8 Signs It Might Be Time To Resign From Your Church Staff
When I joined the staff of Granger Community Church in 1994, leaving never crossed my mind. Oh, I suppose if I had thought about it very long, I knew I wouldn’t be there forever. But on that particular day, as far as I was concerned, I was in it for the long haul.
And when my five-year anniversary came, I felt like I was still in the honeymoon phase. The church was growing like crazy, we were enjoying our new facilities, and the future was bright.
After ten years, even though I was getting calls from other organizations and churches who wanted me to consider joining their team, I was never tempted. I knew I was exactly where I was supposed to be. And when my 15-year anniversary rolled around, I was convinced that I would still be at my church for another 15 years.
Then, after 19-years on staff, I started to sense something different might be in my future. At first, it scared me. It felt disloyal. I didn’t share my thoughts with anyone for a long time. When I did, I couldn’t believe the words that were coming out of my mouth: I’m beginning to wonder if my season here is coming to a close?
Just eleven days prior to my 20th anniversary, I walked away from the place I helped build, staff, pastor, equip, and lead. It was exponentially harder than I ever imagined, but I knew I was doing exactly what God wanted me to do.
Perhaps you’ve also been at your church 20 years - or maybe only two or three years. The question remains the same: How do you know when it’s time to say goodbye and move on? I’ve had the opportunity to talk to scores of pastors and church staff members over the years about their transition - and our team has the privilege to talk to hundreds every year. We offer the following list to help you discern whether or not it's time to seek another position.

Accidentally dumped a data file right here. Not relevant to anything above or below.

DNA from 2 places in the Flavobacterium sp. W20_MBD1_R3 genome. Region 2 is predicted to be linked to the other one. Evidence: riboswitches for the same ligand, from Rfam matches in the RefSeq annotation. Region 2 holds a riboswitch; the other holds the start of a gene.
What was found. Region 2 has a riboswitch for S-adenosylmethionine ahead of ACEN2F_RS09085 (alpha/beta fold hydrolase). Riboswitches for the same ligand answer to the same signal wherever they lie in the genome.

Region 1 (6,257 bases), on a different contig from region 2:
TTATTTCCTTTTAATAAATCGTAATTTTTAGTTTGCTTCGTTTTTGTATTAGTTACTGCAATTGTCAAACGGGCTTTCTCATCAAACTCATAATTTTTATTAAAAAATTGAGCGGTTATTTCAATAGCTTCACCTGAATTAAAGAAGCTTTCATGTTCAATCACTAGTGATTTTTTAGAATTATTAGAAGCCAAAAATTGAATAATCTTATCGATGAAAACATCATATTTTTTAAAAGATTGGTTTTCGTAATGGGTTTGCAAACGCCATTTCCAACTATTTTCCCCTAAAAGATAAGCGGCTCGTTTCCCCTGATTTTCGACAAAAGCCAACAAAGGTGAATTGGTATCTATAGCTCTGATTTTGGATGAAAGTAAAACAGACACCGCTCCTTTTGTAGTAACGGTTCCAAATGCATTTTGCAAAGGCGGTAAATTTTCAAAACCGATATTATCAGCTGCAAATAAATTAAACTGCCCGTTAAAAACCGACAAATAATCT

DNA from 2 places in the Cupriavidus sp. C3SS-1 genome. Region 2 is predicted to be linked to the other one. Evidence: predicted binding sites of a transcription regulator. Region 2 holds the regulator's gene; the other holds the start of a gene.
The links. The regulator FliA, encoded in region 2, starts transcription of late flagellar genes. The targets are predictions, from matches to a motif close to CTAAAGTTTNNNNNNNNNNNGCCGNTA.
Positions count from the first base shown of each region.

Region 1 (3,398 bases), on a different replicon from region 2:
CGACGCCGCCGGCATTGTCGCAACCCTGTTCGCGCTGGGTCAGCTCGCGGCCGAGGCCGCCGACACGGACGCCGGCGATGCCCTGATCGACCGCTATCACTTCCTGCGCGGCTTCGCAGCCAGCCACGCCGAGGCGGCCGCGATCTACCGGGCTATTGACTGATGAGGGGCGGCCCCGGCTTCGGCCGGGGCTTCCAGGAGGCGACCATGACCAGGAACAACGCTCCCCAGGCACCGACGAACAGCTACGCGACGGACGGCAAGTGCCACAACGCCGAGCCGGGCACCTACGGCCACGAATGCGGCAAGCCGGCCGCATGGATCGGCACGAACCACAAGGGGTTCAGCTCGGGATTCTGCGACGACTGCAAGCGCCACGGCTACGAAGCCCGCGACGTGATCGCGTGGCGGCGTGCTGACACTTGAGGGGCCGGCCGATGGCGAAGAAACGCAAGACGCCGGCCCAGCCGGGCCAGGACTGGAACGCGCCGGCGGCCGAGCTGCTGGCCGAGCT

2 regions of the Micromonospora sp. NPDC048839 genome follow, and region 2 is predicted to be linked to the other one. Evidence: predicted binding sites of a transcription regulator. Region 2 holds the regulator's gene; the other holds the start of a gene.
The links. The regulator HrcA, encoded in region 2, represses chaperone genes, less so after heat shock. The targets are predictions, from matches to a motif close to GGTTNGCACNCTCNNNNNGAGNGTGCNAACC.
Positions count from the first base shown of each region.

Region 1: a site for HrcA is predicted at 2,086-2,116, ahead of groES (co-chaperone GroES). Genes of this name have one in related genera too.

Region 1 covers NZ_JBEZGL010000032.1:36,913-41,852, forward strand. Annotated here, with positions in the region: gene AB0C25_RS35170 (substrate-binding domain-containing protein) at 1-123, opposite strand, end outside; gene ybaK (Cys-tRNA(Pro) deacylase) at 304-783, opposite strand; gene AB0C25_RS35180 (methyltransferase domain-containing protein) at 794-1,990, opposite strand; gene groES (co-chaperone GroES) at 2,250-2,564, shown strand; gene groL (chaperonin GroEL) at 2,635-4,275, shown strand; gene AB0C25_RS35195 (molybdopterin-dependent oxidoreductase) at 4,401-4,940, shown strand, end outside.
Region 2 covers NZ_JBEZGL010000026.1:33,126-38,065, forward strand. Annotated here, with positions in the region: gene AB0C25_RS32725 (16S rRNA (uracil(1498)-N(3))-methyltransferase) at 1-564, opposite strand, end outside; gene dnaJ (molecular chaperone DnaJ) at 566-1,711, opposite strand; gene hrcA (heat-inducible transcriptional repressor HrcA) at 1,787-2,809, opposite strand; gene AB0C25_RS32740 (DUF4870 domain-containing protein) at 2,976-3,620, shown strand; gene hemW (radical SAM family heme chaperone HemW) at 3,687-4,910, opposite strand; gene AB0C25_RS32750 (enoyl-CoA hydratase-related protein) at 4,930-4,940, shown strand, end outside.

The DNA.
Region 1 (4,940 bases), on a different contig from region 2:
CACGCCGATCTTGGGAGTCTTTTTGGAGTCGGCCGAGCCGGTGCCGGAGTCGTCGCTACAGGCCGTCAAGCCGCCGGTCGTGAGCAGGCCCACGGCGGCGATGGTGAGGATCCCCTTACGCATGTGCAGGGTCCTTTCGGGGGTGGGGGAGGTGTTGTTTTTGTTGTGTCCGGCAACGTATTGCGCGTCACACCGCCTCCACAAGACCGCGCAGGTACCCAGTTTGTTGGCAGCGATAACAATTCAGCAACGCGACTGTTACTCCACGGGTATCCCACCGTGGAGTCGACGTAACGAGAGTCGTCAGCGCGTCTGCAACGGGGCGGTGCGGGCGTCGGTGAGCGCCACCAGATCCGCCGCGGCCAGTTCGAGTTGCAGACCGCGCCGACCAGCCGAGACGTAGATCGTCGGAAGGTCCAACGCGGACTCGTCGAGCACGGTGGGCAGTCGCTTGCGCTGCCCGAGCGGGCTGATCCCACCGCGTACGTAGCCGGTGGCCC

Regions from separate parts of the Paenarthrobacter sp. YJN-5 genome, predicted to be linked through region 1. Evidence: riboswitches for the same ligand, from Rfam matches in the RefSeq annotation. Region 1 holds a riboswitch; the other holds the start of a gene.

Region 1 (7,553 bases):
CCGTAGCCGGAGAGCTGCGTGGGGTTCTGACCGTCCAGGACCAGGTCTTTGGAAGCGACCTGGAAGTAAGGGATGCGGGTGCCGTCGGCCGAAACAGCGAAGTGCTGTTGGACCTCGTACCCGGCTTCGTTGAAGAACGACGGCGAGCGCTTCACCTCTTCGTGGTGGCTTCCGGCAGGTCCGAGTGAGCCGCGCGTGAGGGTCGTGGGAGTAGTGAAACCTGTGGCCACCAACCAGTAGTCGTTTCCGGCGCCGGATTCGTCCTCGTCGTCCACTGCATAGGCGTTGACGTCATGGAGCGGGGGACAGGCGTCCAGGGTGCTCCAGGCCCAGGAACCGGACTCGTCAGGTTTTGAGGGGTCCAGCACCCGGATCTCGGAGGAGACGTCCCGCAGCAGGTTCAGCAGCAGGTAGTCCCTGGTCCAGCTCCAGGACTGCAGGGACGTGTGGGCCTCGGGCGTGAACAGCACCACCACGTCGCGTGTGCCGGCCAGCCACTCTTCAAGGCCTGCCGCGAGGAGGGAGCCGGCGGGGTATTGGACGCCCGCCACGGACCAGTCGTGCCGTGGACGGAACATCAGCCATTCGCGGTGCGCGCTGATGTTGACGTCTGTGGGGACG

It might be time to resign if…
1. Your heart no longer beats fast for the mission.
This doesn’t mean the mission is wrong - it might just be indicative that God is calling you to something else. (A good book to read if you're at this crossroads is Holy Discontent by Bill Hybels).
2. You begin to hear things come out of your mouth that you don’t really think or feel.
You are going through the motions, saying and doing the right things, but it has become very inauthentic to what you really believe.
3. You find yourself watching the clock at the end of the day.Being anxious to leave your workplace and be somewhere else is a strong indicator that you're no longer invested.
4. Your main reason to stay is because of the paycheck.
If you know in your heart that you’d walk away in a hot second if you had another way to support your family, your heart isn't in it.
5. At the end of your vacation, you begin to get tense and dread going back to work.
This is a sign that you no longer enjoy and find value in what you do.
6. You don't trust your leader.
Outwardly you are supporting your leader, but inwardly you find yourself questioning him more all the time. If you are honest with yourself, you no longer trust him.
7. You no longer tithe to your own church.
Giving is a heart issue, and it often times indicates you don’t trust or believe in the way the church is handling the money.
8. You are worn out with "sideways energy."
Rather than investing your energy in moving the mission forward, you are worn out with sideways energy—debating ministry philosophy and arguing over methods. You feel like you are banging your head against the wall over the same issues again and again.
Of course, these reasons taken individually aren’t necessarily an indication that you should leave your church. It might mean you need to take a break, initiate an important conversation, or perhaps see a counselor.
But sometimes you are being “nudged” toward something new. Dr. Henry Cloud, in Necessary Endings, writes, “Getting to the next level always requires ending something, leaving it behind, and moving on. Growth itself demands that we move on.”
As a church leader, you might feel like you are letting your church down. You carry the burden of believing that some people will lose their way spiritually if you “abandon” them. But many times I’ve seen the departure of a leader be the impetus for someone to stop relying on a person and begin putting their focus back on God.
Cloud writes, “Without the ability to end things, people stay stuck, never becoming who they are meant to be, never accomplishing all that their talents and abilities should afford them.” This is true both for the person who is making a change, and for those who are impacted by the change.